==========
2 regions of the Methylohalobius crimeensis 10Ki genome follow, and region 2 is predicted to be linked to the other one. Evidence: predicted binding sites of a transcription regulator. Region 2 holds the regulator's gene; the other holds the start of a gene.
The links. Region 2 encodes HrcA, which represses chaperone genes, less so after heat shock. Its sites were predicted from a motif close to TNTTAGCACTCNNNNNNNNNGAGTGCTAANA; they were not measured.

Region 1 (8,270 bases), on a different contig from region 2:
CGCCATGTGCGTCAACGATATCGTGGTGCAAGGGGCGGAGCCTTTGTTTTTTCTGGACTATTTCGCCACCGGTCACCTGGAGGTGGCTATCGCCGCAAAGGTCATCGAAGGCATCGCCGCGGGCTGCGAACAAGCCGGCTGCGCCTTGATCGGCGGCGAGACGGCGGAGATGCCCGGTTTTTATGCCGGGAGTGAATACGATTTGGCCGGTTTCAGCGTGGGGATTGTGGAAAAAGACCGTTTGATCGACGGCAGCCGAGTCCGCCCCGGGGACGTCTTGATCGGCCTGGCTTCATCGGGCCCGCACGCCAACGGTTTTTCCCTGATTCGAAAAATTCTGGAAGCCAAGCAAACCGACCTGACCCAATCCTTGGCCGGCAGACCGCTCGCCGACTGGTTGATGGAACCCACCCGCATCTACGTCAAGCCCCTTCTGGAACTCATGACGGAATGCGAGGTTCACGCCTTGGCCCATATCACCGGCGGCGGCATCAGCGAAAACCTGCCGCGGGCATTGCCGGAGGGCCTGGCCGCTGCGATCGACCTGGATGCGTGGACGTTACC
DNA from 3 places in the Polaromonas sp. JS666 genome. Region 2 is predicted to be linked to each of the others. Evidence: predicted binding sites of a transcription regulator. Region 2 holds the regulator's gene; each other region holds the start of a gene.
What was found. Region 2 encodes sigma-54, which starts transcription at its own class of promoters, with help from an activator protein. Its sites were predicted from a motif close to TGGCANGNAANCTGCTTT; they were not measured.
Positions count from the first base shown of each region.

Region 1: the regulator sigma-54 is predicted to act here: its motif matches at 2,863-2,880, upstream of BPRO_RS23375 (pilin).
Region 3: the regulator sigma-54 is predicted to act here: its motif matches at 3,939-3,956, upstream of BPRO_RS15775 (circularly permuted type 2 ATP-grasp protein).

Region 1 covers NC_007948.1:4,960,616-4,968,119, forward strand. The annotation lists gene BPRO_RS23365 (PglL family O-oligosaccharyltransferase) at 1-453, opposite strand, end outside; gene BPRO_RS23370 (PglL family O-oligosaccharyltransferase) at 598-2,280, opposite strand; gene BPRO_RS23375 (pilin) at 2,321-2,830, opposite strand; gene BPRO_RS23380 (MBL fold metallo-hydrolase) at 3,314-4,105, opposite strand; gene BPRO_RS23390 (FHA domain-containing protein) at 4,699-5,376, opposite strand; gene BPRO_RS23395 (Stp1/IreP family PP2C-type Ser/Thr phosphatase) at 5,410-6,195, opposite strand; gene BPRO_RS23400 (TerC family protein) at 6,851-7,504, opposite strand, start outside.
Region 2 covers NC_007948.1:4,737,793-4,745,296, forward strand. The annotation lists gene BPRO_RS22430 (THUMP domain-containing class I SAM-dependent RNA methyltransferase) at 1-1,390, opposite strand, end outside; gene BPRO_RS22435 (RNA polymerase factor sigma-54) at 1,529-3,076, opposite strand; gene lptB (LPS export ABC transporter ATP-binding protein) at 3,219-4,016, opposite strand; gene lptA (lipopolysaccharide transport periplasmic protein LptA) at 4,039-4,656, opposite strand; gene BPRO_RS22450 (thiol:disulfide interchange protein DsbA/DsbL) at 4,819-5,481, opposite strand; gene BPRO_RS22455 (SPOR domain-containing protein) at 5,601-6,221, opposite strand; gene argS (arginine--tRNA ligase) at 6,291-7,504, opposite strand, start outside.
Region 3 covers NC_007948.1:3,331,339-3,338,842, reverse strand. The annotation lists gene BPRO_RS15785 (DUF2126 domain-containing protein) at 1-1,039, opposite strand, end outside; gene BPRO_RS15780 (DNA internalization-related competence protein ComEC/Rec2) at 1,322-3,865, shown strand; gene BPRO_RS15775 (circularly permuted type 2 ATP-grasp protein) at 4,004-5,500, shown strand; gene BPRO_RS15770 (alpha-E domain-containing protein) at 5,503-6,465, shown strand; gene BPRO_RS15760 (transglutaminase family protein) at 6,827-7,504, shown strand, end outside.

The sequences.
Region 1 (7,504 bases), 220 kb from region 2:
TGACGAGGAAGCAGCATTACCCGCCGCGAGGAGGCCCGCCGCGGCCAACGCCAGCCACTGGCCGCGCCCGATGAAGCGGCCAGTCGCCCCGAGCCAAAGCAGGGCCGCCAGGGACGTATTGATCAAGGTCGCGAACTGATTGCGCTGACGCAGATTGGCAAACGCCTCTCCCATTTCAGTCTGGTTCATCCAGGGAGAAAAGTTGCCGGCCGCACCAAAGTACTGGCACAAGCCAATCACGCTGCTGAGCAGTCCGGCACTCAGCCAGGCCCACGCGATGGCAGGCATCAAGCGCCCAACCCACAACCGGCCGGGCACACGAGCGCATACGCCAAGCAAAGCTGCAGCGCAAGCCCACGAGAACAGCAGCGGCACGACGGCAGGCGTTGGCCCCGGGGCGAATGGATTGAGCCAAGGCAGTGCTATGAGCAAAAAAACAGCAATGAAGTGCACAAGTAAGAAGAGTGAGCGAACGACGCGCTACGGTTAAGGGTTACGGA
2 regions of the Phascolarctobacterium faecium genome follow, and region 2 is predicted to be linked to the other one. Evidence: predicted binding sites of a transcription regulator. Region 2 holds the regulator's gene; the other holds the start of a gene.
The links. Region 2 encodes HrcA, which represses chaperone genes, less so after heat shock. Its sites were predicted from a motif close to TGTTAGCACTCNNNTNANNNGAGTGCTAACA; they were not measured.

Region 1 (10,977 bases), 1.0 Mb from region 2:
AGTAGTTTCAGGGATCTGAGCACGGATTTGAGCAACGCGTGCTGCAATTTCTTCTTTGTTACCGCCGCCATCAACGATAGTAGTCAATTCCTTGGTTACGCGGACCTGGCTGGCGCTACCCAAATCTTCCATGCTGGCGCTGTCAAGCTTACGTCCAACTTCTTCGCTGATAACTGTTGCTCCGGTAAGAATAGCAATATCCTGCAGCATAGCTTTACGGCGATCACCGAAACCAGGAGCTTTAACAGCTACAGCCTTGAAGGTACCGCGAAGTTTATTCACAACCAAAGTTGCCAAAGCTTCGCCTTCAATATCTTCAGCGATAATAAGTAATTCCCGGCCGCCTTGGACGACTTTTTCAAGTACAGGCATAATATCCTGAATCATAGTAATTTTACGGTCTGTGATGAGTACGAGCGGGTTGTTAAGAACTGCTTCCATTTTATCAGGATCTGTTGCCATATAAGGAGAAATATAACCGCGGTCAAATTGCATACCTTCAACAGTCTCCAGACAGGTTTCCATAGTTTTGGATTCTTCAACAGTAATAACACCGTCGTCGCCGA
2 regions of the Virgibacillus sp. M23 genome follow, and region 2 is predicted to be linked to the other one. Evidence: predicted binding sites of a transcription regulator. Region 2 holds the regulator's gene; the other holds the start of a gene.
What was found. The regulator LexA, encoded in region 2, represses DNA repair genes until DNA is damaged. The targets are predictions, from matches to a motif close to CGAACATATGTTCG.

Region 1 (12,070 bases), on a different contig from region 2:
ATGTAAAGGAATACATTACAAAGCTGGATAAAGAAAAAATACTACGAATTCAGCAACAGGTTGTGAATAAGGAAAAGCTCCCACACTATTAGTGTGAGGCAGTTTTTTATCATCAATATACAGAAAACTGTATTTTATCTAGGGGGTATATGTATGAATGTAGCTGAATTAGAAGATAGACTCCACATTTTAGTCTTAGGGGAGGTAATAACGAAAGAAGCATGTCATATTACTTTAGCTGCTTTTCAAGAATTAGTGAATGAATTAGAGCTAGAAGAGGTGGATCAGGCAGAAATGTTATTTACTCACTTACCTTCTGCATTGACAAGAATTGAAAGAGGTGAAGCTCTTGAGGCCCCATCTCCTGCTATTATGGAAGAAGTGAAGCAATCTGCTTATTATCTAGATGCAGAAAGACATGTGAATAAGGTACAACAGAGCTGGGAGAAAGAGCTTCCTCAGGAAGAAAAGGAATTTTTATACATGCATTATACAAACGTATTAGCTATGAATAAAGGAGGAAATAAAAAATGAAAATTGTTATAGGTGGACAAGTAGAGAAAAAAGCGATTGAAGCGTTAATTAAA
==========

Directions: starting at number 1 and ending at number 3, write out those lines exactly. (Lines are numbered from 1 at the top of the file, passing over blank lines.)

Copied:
2 regions of the Methylohalobius crimeensis 10Ki genome follow, and region 2 is predicted to be linked to the other one. Evidence: predicted binding sites of a transcription regulator. Region 2 holds the regulator's gene; the other holds the start of a gene.
The links. Region 2 encodes HrcA, which represses chaperone genes, less so after heat shock. Its sites were predicted from a motif close to TNTTAGCACTCNNNNNNNNNGAGTGCTAANA; they were not measured.

Region 1 (8,270 bases), on a different contig from region 2: